Monday, November 19, 2007

Rostrincula dependens and dog fennel

I love this unusual shrub, supposedly hardy only to zone 7b, but which has thrived for three years in my garden here in NY. It is a relatively new introduction from China, and I have never seen one growing in our area except for my plant. I think my plant came from Heronswood, when it was still a real nursery. Plant Delights also carries it. It is a dieback shrub, resprouting from the base after winter and making rapid growth up to 5 feet or so by the time it blooms in October. Sometimes buds a few inches above ground level on the previous years branches will also break and grow in spring. The foliage is neat and attractive. The flowers are not individually very showy, but the graceful drooping spikes create a unique and lovely effect. I especially liked the combo I created of Rostrincula and the humble dog fennel (Eupatorium capillare) with its finely divided foliage as a perfect foil for the pendant purplish inflorescences. It can be propagated from cuttings taken in summer.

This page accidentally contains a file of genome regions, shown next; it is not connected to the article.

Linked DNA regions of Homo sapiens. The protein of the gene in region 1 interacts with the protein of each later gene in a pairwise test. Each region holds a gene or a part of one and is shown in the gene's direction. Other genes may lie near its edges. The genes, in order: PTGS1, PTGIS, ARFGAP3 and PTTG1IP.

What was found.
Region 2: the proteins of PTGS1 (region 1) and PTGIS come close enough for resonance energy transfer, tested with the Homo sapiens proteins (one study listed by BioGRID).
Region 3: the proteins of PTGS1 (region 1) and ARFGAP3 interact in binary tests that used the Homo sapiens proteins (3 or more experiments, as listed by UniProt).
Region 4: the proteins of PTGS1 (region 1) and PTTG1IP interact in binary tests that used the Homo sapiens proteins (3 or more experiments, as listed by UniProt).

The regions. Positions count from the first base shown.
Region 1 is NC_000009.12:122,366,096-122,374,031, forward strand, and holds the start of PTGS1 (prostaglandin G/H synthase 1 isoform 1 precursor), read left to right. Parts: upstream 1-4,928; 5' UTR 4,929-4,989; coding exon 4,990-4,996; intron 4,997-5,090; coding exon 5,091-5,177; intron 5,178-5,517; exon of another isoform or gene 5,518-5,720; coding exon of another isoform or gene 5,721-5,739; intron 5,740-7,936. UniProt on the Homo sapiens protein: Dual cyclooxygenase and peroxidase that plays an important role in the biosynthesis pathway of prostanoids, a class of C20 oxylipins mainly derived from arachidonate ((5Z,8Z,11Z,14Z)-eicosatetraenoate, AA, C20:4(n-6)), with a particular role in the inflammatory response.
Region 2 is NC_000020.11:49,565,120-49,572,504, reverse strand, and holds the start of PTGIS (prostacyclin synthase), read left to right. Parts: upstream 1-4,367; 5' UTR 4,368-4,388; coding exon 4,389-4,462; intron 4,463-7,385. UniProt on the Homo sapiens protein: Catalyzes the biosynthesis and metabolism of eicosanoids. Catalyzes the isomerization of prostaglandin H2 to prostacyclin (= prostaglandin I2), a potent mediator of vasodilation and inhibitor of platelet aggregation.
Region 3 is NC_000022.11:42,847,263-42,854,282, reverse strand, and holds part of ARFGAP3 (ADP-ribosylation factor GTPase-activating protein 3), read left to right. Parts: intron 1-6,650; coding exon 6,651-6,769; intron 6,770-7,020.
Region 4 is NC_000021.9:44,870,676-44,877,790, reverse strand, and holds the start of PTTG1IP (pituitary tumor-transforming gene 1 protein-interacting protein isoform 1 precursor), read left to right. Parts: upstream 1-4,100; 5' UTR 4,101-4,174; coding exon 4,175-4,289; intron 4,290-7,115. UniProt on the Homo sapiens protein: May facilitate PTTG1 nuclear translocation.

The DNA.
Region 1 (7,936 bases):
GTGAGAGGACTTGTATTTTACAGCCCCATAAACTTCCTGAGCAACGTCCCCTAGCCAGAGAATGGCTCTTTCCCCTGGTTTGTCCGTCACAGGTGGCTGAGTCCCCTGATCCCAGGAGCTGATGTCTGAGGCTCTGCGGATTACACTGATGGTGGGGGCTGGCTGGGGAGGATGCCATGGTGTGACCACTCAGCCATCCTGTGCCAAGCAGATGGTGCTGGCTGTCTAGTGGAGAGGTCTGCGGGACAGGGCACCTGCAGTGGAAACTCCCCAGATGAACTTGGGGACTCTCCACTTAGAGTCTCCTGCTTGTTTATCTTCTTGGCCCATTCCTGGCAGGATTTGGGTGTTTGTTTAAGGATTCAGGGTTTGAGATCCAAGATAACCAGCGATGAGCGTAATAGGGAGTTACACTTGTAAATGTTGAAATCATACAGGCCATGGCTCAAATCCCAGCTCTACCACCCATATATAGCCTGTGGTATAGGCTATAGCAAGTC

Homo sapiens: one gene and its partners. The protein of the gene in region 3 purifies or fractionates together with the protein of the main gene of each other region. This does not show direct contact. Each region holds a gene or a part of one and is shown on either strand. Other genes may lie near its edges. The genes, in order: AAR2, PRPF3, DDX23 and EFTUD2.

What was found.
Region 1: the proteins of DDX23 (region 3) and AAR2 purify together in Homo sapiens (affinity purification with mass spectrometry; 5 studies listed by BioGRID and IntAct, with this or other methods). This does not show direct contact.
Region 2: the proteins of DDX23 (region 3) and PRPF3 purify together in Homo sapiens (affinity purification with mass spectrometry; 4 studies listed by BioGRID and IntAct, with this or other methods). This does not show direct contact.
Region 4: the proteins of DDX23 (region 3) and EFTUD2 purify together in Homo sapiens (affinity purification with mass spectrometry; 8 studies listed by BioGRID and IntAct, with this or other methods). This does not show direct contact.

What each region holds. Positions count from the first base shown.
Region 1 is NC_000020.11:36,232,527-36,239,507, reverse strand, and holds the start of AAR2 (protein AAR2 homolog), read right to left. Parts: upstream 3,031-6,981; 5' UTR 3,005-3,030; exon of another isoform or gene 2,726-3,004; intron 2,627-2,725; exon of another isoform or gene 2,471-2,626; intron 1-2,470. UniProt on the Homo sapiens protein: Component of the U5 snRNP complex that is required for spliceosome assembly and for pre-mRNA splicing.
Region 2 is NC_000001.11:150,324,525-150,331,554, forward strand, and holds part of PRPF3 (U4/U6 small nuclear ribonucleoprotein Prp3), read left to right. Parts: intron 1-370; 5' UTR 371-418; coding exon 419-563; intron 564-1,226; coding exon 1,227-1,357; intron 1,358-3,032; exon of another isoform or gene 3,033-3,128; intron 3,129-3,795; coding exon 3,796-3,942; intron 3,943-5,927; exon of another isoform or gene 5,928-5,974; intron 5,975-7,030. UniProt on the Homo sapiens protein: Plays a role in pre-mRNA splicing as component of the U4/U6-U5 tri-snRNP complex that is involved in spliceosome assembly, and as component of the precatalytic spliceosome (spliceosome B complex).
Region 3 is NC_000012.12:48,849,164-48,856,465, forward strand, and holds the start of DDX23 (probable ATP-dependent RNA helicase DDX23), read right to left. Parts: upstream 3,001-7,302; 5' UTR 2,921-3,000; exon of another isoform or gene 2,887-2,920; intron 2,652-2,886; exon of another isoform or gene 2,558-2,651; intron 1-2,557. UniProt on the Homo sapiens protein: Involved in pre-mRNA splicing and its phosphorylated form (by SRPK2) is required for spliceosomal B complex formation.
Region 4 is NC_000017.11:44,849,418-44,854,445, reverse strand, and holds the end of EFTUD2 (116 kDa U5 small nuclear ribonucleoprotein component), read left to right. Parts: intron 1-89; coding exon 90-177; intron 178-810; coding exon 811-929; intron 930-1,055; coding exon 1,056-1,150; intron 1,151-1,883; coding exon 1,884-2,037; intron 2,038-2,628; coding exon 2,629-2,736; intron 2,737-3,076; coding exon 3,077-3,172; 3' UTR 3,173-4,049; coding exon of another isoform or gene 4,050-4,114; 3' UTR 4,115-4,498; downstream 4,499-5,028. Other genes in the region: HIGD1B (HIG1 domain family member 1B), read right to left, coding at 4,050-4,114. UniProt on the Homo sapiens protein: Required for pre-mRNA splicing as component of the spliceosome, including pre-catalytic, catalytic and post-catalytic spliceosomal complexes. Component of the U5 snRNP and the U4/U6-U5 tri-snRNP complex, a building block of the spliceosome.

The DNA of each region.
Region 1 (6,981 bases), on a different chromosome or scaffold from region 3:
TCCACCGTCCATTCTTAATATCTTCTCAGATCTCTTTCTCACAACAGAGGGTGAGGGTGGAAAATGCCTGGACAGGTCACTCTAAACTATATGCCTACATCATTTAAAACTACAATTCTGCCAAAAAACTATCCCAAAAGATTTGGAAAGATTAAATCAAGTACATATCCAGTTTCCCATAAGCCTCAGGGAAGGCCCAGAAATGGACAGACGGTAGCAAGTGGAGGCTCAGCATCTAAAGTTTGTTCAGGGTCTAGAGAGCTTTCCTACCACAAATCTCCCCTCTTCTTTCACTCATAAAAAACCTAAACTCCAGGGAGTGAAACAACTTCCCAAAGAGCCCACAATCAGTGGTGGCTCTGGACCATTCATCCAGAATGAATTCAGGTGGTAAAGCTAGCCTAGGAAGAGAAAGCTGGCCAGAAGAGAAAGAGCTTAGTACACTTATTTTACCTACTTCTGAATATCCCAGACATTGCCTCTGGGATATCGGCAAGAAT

The dog fennel is a southern native, easily rooted from cuttings gathered in summer. My plants came from cuttings I collected in the Charlotte NC area and brought back home. It is a common field weed in the south, but flowers too late here most seasons to set ripe seed so it is not able to establish itself in nature north of Virginia, despite being quite cold hardy. One probably also needs more than one clone to set viable seed, as is often the case in its family, the Asteraceae. It can get huge, as the pics attest, but I would not be without its billowing masses of lacy foliage in the summer and fall garden.

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